1: a member of any of various peoples (as in antiquity) who lived or were reputed to live chiefly in caves
2: a person characterized by reclusive habits or outmoded or reactionary attitudes
The other night when I was watching “Person of Interest” on TV, the woman who is the brawn of the operation (I love that! I also love that they are finally letting Jim Caviezel smile – he looks so much better) says that she has found “some sort of Bible.” To which the intellectual says something along the lines of “Yes, that’s the Gutenberg Bible.” They did not elaborate on what the Gutenberg Bible was. I wondered if they thought everyone knew or if they just moved on since it was not important to the plot.
Lately I’ve been feeling a bit like a Gutenberg press in a Movable Type world. Ironically, while moveable type is the current standard in web design according to their press release, its roots are older than Gutenberg. It was developed in China by Bi Sheng in the mid-11th century. Gutenberg introduced metal moveable type to Europe in the mid-15th century. Note: the problem with trying to be an intellectual smart-aleck is that either people won’t get the reference or they will be able to show you why it was a stupid analogy to start with.
I am typing this on a desktop PC. I may be the last college-educated person in the country without a laptop. I saw an advertisement on TV for a product that promises to be a laptop when you need it to be and a tablet when you want it to be. I have no idea what that means. That should probably bother me.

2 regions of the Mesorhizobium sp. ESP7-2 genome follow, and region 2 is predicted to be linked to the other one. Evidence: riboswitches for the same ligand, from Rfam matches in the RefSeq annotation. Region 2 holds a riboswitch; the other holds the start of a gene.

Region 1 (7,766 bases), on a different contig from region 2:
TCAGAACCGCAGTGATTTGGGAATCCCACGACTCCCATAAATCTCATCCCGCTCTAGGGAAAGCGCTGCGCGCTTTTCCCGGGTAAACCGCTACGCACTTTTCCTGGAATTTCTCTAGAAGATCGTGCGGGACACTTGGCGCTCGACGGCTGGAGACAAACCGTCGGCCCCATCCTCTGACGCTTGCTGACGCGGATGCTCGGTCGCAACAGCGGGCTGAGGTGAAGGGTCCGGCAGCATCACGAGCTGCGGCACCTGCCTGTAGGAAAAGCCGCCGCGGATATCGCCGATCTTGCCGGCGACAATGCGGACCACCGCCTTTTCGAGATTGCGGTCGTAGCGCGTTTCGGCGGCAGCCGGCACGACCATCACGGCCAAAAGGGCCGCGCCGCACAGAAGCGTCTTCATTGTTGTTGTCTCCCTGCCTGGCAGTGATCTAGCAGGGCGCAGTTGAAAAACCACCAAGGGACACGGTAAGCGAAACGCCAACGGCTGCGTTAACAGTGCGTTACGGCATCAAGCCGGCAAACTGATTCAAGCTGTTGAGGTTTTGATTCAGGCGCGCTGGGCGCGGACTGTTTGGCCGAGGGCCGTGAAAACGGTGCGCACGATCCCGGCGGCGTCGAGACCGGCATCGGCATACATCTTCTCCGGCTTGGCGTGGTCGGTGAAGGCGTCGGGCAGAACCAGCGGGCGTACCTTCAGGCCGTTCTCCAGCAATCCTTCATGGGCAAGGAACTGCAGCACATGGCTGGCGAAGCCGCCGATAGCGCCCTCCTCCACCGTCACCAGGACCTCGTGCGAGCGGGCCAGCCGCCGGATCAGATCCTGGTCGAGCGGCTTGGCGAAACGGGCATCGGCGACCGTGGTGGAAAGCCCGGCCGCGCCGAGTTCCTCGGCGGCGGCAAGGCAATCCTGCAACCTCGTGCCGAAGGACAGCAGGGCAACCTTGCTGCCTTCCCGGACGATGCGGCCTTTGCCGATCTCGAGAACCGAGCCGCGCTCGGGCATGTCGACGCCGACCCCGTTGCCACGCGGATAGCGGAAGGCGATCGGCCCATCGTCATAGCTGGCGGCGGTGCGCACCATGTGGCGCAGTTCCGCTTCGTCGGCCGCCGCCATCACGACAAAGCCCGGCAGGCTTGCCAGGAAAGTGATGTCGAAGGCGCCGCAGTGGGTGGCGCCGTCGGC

I guess I have a stupid phone. Is that what they call a non-smart phone? I can make calls on it. I can even text if I don’t mind hitting the key two or three times to get the different letters. I’ve always hated telephones. I don’t know how to make small-talk.
They probably shouldn’t allow me to have a cell phone in the first place. I’m not allowed to use it at work, and I never remember to turn it on any other time. Most people know this and don’t bother calling me on it. There are two people who insist on calling me on it. They always wonder why it takes me days to get back to them.
We still have a low-definition TV (much to my husband’s dismay). He tells me the sound is also bad on it. I’m not sure. I can tell what the people are saying – most of the time. As soon as I find something on television really worth watching, I’ll worry about getting something better to watch it on.
We don’t have a Blu-Ray anything. We haven’t watched 90 percent of the regular DVD’s we have, so why bother? And the headsets are just creepy to me – people walk around looking like they’re talking to themselves. And then wonder why they’re being ignored when they do ask someone a question.
Even my Kindle is pretty low-tech. I have a regular screen, and only use it to read books. I have a keyboard, but no use for it. I love that I can take it to work and not worry about it getting dog-eared in my locker. I also love that I don’t have to remember to bring a new book when I’m close to finishing the old one.
A couple of people have asked me to go on Twitter. I don’t get Twitter. For every witty bon mot, there seems to be glut of “just saw jen. can’t believe what’s she’s wearing.” Then you have to go to Instagram (or whatever) to actually see it. Of course, it would probably make more sense if I had a smart phone and saw the tweets real-time.
I belong to two LinkedIn networks, one Google circle, and Facebook. I am guessing my old MySpace account is still floating around somewhere too. All of those people probably think that I have moved to Tibersk (or wherever you have to be these days to be unconnected). I think I’m just too anti-social for social media.
Now that I think about it, the Troglodytes might be insulted that I am comparing myself to them. After all, permanent shelter and fire were cutting edge in their day.